For those who appreciate additional keys when it comes to assisting you with your editing workflow, the Asus also has a handy DialPad in the top left corner of the trackpad. This allows you to swiftly scrub timelines, switch between brushes and more.

Reviewer: Andrew Williams
Full review: Asus ZenBook Pro 14 OLED (2023) review

Razer Blade 16 (2023)

Best luxury laptop for video editing
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  • Mammoth RTX 4090 performance
  • Luxurious Mini LED display
  • Decent keyboard
  • Good quantity of ports


  • Palm rejection sorely needed
  • Dual Mode and Nvidia Optimus don’t play nice together
  • Only one Thunderbolt 4 port
  • More workstation than powerful portable

If you’re looking for an immensely powerful laptop for video editing that also offers a luxurious and durable design, the Razer Blade 16 is the machine to consider. It offers Razer’s signature MacBook-like build but in an updated larger, more workstation-like, form factor. It isn’t built for portability (though it’s doable) and is better suited as a desktop replacement that looks the part too.

The most interesting feature of the Razer Blade 16 is a gaming-flavoured one, with the ability to switch between UHD+ 120Hz and FHD+ 240Hz natively. This aims to provide improved FHD+ performance, compared with just lowering the resolution in your settings, and it does just that, even if the effect is slight. Despite this feature not being one that’s made to woo video editors, the rest of the display tech should. The model that comes with this Dual Mode feature is also a Mini LED panel, and it’s stunning. You get stunning blacks and crisp contrast, along with top-notch accuracy. Whatever you do on this display, whether it’s video editing or gaming, you’re going to be constantly impressed.

There’s no question that this laptop has the juice to back up the stunning screen too, with an Intel Core i9 and RTX 4090 combination at the high end. This show of force offers up power for intensive video editing and high-end gaming. The Razer Blade 16 isn’t cheap but if you’re after a luxe workstation for your demanding video editing needs then you won’t be disappointed.

Reviewer: Adam Speight
Full review: Razer Blade 16 (2023) review

HP Envy 16 (2022)

Best value laptop for video editing
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  • Powerful, versatile internals
  • Impressive battery life
  • Consistently cheaper than rivals
  • A great webcam and decent connectivity


  • Default display can’t compete
  • Middling build quality
  • Thicker and heavier than competitors

The biggest problem with laptops designed for video editing is that they can empty your savings account in one fell swoop. The HP Envy 16 (2022) is a refreshing change, with a more affordable starting price of £1599/$1749. That’s not exactly cheap, but it offers great bang for your buck when you consider the power of the specs.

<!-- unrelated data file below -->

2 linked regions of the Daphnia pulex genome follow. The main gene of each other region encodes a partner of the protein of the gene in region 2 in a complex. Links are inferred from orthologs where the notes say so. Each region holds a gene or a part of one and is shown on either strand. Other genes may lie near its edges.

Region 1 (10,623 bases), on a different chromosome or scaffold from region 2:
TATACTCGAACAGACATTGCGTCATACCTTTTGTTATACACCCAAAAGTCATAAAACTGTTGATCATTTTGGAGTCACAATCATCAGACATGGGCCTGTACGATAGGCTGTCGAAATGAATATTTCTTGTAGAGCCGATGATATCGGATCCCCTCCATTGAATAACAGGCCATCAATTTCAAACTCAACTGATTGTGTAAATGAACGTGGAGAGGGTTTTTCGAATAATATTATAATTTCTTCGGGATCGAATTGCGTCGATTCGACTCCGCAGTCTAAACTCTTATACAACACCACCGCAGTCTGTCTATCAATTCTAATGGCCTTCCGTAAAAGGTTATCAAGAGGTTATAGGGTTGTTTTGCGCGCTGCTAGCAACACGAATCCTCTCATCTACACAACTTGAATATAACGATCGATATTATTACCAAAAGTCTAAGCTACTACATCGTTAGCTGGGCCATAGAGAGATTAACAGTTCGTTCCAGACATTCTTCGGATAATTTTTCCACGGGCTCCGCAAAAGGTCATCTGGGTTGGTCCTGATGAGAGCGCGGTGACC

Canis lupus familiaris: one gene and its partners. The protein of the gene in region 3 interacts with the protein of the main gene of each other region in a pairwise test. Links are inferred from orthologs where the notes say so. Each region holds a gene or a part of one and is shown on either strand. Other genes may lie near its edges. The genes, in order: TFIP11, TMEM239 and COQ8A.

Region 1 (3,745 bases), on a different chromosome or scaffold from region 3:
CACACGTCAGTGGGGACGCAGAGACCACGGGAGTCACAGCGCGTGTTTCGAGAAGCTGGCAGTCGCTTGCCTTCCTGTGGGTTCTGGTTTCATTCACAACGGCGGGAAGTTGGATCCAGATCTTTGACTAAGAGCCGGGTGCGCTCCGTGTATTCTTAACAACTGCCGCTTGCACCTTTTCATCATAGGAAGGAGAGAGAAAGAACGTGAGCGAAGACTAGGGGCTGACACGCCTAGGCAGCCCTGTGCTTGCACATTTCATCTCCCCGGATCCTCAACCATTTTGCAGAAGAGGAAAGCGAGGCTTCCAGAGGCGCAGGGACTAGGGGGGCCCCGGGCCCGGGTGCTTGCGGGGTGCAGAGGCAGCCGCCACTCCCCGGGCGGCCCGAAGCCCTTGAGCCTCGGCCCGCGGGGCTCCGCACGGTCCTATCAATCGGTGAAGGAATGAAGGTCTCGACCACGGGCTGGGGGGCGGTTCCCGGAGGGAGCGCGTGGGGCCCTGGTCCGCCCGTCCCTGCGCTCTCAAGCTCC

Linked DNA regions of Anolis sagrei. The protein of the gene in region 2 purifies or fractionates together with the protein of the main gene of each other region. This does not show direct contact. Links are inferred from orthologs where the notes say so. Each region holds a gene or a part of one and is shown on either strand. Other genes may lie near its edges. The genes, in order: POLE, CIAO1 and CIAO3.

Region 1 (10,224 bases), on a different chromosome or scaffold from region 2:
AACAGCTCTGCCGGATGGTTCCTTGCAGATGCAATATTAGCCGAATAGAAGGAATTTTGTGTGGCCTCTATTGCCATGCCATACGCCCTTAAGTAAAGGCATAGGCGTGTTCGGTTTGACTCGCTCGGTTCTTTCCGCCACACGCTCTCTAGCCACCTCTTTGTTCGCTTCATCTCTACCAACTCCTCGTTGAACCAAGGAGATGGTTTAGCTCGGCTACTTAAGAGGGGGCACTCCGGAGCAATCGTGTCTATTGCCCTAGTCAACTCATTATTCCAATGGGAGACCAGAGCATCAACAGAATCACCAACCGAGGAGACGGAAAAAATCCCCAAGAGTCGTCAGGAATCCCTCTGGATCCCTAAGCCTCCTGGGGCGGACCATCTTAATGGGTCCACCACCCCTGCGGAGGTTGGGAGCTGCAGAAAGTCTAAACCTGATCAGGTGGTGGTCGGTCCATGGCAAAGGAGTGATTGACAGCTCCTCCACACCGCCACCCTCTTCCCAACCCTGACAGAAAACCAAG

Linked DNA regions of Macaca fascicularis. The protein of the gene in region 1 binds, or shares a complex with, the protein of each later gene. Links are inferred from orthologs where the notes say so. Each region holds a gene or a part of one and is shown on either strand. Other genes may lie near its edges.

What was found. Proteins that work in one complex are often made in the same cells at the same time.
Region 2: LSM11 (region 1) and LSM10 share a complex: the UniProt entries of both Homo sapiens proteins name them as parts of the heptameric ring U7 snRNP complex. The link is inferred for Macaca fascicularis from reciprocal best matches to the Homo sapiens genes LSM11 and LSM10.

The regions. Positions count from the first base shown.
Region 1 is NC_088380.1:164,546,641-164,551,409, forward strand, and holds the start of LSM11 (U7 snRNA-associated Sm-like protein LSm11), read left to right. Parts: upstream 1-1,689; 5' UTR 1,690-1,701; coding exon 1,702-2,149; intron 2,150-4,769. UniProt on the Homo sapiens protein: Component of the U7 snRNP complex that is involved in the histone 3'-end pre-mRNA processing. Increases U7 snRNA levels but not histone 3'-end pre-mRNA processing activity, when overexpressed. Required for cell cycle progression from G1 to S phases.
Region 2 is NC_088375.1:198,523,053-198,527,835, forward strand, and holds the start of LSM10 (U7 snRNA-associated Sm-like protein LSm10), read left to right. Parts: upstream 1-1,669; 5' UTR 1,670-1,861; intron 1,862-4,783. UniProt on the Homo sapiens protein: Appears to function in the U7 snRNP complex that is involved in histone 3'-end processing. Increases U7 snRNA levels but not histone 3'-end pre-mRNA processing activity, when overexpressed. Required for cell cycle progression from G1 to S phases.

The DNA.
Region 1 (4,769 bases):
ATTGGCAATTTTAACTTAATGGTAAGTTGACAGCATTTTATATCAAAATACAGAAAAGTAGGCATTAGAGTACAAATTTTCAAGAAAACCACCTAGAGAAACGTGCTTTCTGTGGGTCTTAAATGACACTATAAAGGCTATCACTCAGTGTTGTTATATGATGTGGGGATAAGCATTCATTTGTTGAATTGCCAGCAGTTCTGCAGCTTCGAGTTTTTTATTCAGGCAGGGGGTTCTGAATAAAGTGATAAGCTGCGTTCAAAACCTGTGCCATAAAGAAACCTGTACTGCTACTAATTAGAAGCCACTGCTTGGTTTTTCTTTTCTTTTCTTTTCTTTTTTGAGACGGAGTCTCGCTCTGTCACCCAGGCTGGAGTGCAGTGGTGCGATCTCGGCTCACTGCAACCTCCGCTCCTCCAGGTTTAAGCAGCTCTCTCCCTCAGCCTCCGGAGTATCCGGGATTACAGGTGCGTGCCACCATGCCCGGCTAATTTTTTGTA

Powered by the combination of an Intel Core i7-12700H processor and Nvidia RTX 3060 GPU, our benchmark tests show the HP Envy 16 to be comfortably powerful enough to blaze through creative workloads such as video editing. It boasted more than twice the power of the Dell XPS 15 with an RTX 3050 Ti GPU.

The HP Envy also comes with a 16-inch screen with a sharp 2560 x 1600 resolution and smooth 120Hz refresh rate. Our tests did show it only covered 70% of the Adobe RGB and DCI-P3 colour gamuts – that should be okay for entry-level creatives, although those who crave perfect colour accuracy may want to look elsewhere, or even upgrade to the optional OLED model.

We do have minor concerns about the laptop’s design, especially in regards to how heavy it is. But considering the comparatively low price, there was always going to be a compromise or two.

ReviewerMike Jennings
Full reviewHP Envy 16 (2022) review

Asus ZenBook Pro 14 Duo OLED

Best dual-screen laptop for video editing
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  • Dual-screen design is great for select apps
  • Lightning-fast performance
  • OLED screen looks dazzling
  • Optional Nvidia GPU


  • Poor battery life
  • Keyboard feels cramped

The option to have a dual-screen setup will likely be a draw for video editors, as it not only allows you to use the second display as a toolbar for certain content creation apps, but also to give you more room to see additional windows and apps. The Asus ZenBook Pro 14 Duo OLED is a shining example of what it can do.

Inside, the Intel Core i7-12700H processor offers a smashing performance, with our benchmark results showing it to be one of the fastest Windows laptops currently on the market. The Xe integrated graphics on offer will suffice for basic video editing work, and if you wish for an added boost in graphics performance, you can configure the Zenbook Pro 14 Duo OLED with a discrete Nvidia RTX 3050 Ti GPU.